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"Knowledge is an island surrounded by a sea of mystery"- Chet Raymond, page 30

One of my go-to questions with any sort of presentation, be it a play, a school lesson, a presentation, etc, is "Is it accessible?"  When something is presented to me, I don't like to leave feeling absolutely clueless.  Maybe this is a privileged state of mind: that I should have some ownership over the thoughts or ideas that people present.  The LBCP book talks a lot about doing things for yourself (ie: not everything needs to be performed or presented) and allowing them to be vague.  This is making me realize that maybe some performances and presentations aren’t meant to be easily accessible, and you are supposed to just enjoy the ambiguity, and also makes me realize not everything I do necessarily needs to be shared (which I struggle with…if someone doesn’t know I did something, is it real?) These are ideas I strongly "react" to instead of "reflect" on (I believe that is the language used in the book at one point, but I lent my copy to a classmate and can't double check at the moment).  I react by feeling uncomfortable with keeping something to myself or by trying to be okay with vagueness; I think to myself “okay, I want to have an open mind, but I feel like I can only be so open until my brain falls out”.  But at the same time, the quote above really appeals to me because I feel like it is vagueness, floating around something concrete that I can hold on to.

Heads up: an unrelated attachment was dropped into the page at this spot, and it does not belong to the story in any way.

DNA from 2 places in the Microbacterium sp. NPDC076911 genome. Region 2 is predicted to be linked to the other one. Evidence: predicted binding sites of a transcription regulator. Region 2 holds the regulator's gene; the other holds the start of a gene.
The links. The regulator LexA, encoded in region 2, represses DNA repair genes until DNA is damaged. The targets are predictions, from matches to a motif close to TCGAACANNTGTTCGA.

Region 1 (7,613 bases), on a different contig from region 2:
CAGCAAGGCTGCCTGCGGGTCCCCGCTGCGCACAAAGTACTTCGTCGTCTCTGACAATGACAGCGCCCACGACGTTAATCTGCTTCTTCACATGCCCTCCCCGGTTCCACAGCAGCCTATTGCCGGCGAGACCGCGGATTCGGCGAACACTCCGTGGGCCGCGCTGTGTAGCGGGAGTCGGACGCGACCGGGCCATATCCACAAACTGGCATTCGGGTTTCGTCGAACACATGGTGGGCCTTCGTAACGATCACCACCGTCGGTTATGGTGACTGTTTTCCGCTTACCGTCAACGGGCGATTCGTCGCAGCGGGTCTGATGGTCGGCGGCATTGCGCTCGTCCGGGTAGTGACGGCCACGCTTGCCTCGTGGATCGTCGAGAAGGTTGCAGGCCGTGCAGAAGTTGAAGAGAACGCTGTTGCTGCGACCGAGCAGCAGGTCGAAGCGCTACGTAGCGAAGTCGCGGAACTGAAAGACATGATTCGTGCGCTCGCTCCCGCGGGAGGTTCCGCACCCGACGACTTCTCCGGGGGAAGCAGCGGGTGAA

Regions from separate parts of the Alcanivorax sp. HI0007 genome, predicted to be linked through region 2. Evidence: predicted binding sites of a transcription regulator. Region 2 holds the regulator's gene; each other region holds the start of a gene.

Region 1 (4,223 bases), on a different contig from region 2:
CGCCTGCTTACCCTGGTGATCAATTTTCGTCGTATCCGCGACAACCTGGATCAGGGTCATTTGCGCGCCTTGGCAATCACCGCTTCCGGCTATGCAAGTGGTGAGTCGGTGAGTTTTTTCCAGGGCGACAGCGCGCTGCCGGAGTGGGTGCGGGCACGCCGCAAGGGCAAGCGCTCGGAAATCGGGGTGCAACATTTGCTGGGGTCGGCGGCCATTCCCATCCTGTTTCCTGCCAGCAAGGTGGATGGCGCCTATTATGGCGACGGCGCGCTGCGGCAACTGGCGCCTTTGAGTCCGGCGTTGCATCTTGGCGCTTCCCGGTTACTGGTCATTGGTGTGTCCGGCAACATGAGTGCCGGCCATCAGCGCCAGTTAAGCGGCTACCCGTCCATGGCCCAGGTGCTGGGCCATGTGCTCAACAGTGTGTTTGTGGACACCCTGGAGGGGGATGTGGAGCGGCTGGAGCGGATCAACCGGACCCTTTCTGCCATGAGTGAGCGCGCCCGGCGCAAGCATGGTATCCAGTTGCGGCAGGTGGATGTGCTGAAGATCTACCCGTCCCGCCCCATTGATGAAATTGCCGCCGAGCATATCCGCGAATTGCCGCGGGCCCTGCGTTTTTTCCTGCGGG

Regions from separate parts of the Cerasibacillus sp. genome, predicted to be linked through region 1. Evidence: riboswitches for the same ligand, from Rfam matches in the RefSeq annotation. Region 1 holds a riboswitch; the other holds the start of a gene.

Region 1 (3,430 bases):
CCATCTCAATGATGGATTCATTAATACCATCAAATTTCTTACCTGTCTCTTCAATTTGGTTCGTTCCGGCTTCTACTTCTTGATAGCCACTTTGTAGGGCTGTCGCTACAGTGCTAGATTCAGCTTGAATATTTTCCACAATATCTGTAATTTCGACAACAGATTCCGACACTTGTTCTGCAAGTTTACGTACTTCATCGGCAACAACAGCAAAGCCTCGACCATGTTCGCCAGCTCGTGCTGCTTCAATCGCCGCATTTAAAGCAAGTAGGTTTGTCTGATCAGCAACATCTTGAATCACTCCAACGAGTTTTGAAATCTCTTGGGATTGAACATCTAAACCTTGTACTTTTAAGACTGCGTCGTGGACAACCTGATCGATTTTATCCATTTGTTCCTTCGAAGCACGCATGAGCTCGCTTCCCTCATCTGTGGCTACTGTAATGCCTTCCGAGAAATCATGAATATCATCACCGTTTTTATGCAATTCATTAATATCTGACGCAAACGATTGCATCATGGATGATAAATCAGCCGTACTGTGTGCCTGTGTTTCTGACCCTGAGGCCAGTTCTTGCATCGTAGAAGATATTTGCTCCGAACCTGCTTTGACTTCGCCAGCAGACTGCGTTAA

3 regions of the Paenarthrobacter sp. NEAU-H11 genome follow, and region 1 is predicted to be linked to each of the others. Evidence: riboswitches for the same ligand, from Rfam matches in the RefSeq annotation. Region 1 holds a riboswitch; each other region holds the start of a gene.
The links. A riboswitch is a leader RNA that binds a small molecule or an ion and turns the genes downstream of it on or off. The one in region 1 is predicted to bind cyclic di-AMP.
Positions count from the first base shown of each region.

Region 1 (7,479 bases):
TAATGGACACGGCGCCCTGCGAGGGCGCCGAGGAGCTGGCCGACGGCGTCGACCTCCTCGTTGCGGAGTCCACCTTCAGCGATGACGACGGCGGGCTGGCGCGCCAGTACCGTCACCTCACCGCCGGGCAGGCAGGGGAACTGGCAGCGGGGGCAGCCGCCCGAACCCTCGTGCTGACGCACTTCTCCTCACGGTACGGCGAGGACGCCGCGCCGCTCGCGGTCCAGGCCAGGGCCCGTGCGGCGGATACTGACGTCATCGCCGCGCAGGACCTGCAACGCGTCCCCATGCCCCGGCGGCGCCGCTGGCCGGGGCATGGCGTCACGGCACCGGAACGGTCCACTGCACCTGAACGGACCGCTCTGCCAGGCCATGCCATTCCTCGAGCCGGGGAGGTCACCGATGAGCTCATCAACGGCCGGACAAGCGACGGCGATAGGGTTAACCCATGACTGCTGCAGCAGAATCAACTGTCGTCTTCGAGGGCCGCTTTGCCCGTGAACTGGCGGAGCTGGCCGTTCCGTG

In our classes we have great discussions and I’ve learned a lot, but I think I may be coming up with more questions than answers, and this makes me uncomfortable, even if it is a normal, healthy part of the learning process. I’m not super into photography, but I think it would be interesting to attempt the activities in the book and see if I am able to let go of some of my need for control and answers, and just work on being mindful and live within the ambiguity.